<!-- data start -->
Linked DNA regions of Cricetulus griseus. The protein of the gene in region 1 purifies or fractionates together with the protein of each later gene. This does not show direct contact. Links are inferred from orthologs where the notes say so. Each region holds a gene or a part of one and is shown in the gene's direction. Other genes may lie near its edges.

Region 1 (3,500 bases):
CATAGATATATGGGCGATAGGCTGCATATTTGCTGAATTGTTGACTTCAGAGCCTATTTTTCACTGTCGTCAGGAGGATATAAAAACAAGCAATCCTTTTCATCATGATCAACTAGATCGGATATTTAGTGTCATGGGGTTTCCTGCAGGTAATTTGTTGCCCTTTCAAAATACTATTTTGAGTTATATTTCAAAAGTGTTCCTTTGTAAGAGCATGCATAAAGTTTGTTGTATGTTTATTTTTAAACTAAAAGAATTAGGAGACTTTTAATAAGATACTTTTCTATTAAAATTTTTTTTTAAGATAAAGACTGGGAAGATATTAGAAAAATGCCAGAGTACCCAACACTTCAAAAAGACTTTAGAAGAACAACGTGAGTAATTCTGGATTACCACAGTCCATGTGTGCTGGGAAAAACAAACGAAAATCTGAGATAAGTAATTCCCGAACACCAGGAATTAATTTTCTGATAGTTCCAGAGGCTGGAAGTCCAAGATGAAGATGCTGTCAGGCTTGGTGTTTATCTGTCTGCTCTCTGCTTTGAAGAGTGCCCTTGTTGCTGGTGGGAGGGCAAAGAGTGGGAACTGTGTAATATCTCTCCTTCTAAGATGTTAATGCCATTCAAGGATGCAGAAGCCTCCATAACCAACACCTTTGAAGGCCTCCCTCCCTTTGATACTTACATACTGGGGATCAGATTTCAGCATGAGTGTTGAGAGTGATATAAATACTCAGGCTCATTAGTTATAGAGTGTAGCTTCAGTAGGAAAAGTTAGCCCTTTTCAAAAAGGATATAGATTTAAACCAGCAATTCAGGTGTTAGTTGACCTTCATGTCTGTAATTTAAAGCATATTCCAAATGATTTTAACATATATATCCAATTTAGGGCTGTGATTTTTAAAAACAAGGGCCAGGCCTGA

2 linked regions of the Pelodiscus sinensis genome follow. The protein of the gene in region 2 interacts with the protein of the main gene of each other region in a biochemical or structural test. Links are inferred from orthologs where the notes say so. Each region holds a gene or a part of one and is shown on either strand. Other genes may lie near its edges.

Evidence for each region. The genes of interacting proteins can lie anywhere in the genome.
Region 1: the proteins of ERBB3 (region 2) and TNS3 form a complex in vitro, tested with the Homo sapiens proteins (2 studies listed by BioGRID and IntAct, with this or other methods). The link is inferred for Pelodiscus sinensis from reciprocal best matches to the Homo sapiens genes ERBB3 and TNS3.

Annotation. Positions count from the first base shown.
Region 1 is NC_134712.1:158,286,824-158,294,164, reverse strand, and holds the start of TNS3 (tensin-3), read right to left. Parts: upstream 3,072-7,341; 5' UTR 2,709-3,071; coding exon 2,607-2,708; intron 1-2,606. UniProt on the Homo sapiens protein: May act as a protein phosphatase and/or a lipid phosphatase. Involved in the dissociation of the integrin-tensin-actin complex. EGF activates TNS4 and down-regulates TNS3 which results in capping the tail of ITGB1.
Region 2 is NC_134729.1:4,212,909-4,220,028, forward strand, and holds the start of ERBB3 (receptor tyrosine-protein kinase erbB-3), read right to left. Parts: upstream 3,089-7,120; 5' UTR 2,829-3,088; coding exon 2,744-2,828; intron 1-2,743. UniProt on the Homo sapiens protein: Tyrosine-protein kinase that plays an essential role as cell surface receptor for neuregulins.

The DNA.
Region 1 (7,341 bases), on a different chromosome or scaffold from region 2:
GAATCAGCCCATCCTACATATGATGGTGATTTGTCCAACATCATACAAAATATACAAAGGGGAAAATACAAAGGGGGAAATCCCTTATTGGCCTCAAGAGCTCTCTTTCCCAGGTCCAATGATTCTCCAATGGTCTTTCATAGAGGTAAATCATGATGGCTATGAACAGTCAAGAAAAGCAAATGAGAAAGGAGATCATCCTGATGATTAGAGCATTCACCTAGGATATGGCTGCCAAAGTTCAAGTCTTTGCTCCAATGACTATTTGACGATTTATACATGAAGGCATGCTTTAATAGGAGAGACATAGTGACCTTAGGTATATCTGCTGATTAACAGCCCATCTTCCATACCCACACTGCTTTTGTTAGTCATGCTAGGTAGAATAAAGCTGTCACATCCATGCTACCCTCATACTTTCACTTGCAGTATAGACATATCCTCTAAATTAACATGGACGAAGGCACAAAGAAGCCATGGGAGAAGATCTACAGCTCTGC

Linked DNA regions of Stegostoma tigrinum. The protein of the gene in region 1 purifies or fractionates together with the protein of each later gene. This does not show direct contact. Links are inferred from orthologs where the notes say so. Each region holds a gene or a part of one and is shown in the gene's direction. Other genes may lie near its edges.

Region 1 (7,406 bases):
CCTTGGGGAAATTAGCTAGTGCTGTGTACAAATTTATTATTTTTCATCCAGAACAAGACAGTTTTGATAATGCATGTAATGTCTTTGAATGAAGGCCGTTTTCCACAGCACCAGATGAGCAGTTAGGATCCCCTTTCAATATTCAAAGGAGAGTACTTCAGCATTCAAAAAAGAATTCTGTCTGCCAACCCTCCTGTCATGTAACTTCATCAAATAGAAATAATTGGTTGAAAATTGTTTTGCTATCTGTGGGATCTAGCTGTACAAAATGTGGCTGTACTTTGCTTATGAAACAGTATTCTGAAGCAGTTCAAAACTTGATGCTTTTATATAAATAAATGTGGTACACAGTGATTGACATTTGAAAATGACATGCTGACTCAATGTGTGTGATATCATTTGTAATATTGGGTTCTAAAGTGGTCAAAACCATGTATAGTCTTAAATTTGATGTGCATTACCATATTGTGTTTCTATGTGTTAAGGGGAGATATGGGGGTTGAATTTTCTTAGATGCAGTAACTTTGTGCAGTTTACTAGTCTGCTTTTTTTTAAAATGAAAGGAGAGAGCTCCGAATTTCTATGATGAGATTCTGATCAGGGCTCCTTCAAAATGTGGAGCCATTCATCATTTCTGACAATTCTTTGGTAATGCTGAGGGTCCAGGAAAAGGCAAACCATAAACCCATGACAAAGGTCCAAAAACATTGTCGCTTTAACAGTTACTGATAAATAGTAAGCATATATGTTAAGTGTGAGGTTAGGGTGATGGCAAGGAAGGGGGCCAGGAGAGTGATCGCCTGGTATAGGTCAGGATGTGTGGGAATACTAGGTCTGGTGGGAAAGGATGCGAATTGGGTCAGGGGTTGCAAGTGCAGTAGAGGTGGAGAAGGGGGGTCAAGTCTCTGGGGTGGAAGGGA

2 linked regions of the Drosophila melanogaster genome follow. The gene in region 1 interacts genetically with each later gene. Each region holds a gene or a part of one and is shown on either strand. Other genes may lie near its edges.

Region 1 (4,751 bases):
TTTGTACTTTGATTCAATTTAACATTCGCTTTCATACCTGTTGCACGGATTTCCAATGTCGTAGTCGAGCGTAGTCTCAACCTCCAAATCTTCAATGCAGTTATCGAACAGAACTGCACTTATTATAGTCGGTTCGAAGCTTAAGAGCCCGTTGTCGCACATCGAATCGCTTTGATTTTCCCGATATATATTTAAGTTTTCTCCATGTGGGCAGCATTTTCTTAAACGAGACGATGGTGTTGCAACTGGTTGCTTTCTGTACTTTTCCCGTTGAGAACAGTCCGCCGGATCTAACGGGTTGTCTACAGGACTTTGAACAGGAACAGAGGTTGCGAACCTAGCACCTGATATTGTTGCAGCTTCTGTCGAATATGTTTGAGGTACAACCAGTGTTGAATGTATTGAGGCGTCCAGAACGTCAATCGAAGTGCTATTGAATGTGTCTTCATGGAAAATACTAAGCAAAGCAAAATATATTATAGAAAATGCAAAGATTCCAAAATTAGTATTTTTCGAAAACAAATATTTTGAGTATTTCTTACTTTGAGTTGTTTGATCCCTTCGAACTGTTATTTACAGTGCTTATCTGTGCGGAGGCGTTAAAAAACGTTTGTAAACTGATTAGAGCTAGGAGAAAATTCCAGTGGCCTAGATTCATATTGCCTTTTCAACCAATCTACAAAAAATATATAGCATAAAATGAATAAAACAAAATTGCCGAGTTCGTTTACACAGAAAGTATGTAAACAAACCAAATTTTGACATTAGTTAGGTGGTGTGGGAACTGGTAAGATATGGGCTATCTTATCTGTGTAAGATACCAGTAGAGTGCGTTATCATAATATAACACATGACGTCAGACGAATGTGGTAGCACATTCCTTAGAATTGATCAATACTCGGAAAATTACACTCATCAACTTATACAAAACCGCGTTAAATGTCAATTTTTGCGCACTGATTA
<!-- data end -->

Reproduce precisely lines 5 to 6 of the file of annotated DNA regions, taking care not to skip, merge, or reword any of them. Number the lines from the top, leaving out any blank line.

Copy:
Evidence for each region. The genes of interacting proteins can lie anywhere in the genome.
Region 1: the proteins of ERBB3 (region 2) and TNS3 form a complex in vitro, tested with the Homo sapiens proteins (2 studies listed by BioGRID and IntAct, with this or other methods). The link is inferred for Pelodiscus sinensis from reciprocal best matches to the Homo sapiens genes ERBB3 and TNS3.